Conquering Stress, One Step at a Time

Salsa dancing is not something typically associated with medical school. But Karen Lawson, MD, wants to change that.

The idea to host a dance class originally presented itself as an idea out of the Student Wellbeing Committee for the Medical School. Dr. Lawson wanted to offer something to students that could help not only relieve stress, but that also sends a message that the faculty care about students as human beings, and not just by their test scores.

She herself has been salsa dancing herself for about four years. “When I learned that the entertainment for a research conference I was presenting at was a live salsa orchestra, I figured I had better learn,” says Lawson.

For the past three years, she has been organizing a salsa outing at a local dance studio, Duende. The event is free for University of Minnesota Medical students, along with their spouses or partners. “I think students really appreciate the opportunity to do something fun together as a group,” says Lawson.

This year, nearly 50 students signed up to participate– a big jump from years past, where only 25 to 30 students had signed up.

Duende, located in St. Louis Park, donates both the studio space and the cost of the instructor. “Without the support of Duende, the event wouldn’t be possible,” says Lawson. “We are incredibly grateful and look forward for years to come!”

Share this post

Related News

  • Transplant Expert Becomes Transplant Minnesotan

    Andrew Adams, MD, PhD, has joined the Department of Surgery as a professor and as chief of the Division of Transplantation at both M Health Fairview University of Minnesota hospitals. He brings $11.7 million in funding from the National Institutes of Health focused on developing novel therapies to improve outcomes for transplant patients.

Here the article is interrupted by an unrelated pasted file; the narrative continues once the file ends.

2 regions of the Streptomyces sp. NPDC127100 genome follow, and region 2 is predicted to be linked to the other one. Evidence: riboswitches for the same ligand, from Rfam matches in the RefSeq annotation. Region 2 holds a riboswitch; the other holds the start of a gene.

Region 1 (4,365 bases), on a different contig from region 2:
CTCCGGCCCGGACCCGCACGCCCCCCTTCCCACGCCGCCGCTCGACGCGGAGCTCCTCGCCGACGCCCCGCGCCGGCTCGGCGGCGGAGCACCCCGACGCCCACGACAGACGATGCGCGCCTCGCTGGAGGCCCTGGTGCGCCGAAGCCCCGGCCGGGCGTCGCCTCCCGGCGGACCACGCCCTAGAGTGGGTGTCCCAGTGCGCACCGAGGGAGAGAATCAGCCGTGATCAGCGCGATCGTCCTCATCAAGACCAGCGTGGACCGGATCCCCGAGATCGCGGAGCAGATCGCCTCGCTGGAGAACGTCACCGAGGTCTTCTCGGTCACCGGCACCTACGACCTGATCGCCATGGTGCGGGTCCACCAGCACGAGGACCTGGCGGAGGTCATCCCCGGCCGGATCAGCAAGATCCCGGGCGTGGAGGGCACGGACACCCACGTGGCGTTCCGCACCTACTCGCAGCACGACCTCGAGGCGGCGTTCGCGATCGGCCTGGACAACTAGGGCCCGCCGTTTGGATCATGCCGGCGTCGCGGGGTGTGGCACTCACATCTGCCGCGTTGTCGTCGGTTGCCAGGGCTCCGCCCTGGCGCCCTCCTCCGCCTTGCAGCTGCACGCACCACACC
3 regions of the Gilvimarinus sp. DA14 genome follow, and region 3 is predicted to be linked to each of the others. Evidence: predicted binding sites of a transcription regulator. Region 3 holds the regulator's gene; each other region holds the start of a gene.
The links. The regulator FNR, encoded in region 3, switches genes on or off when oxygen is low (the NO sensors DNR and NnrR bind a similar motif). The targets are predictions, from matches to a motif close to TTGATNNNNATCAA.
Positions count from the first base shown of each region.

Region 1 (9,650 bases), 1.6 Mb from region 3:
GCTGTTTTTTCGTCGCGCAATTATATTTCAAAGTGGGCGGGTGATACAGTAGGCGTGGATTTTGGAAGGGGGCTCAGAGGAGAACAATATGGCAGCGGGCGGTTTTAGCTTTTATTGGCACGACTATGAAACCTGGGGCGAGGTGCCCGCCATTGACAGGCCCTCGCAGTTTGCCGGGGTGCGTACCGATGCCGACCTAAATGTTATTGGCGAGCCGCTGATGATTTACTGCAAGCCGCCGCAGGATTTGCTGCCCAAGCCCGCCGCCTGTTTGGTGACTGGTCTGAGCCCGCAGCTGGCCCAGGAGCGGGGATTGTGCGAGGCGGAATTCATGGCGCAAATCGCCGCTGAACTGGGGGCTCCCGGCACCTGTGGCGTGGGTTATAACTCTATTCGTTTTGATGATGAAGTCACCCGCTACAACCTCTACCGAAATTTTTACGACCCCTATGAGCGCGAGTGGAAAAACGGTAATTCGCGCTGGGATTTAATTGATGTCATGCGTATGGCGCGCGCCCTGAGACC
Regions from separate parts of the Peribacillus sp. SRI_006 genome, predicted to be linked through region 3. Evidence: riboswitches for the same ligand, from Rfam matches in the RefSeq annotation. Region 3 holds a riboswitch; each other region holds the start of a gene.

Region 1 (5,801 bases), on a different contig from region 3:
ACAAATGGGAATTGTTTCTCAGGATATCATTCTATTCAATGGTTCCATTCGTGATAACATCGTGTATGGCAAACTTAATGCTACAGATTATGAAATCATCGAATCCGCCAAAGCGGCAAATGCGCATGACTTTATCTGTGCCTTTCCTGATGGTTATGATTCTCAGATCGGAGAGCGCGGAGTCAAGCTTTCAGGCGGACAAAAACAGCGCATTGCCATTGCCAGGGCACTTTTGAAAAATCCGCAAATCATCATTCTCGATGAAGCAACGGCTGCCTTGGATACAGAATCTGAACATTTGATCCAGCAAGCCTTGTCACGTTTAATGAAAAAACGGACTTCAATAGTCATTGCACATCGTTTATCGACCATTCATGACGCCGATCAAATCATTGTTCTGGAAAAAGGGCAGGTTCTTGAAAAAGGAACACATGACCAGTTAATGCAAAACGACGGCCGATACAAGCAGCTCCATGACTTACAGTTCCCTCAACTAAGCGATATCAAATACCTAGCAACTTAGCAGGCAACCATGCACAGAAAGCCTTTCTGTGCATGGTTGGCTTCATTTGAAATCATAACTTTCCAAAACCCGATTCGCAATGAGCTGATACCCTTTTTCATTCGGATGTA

• Study Analyzes if Telemedicine is Efficacious in Treating Opioid Use Disorder

    Federal and state agencies have temporarily allowed unprecedented flexibility for the use of telemedicine, including audio-only visits, for encounters where opioid use disorder (OUD) medications are prescribed. Cuong Pham, MD, an assistant professor in the Department of Medicine, is analyzing telemedicine’s efficacy for patients with OUD during COVID-19.

  • Researchers Study Cortisol Levels, Decision-Making in COVID-19 Healthcare Workers

    Alexander Herman, MD, PhD, in the Department of Psychiatry and Behavioral Sciences, and David Darrow, MD, MPH, in the Department of Neurosurgery, are studying hair samples from frontline healthcare workers during the COVID-19 pandemic to determine how their cortisol levels might correlate with their responses on a multi-armed bandit task.”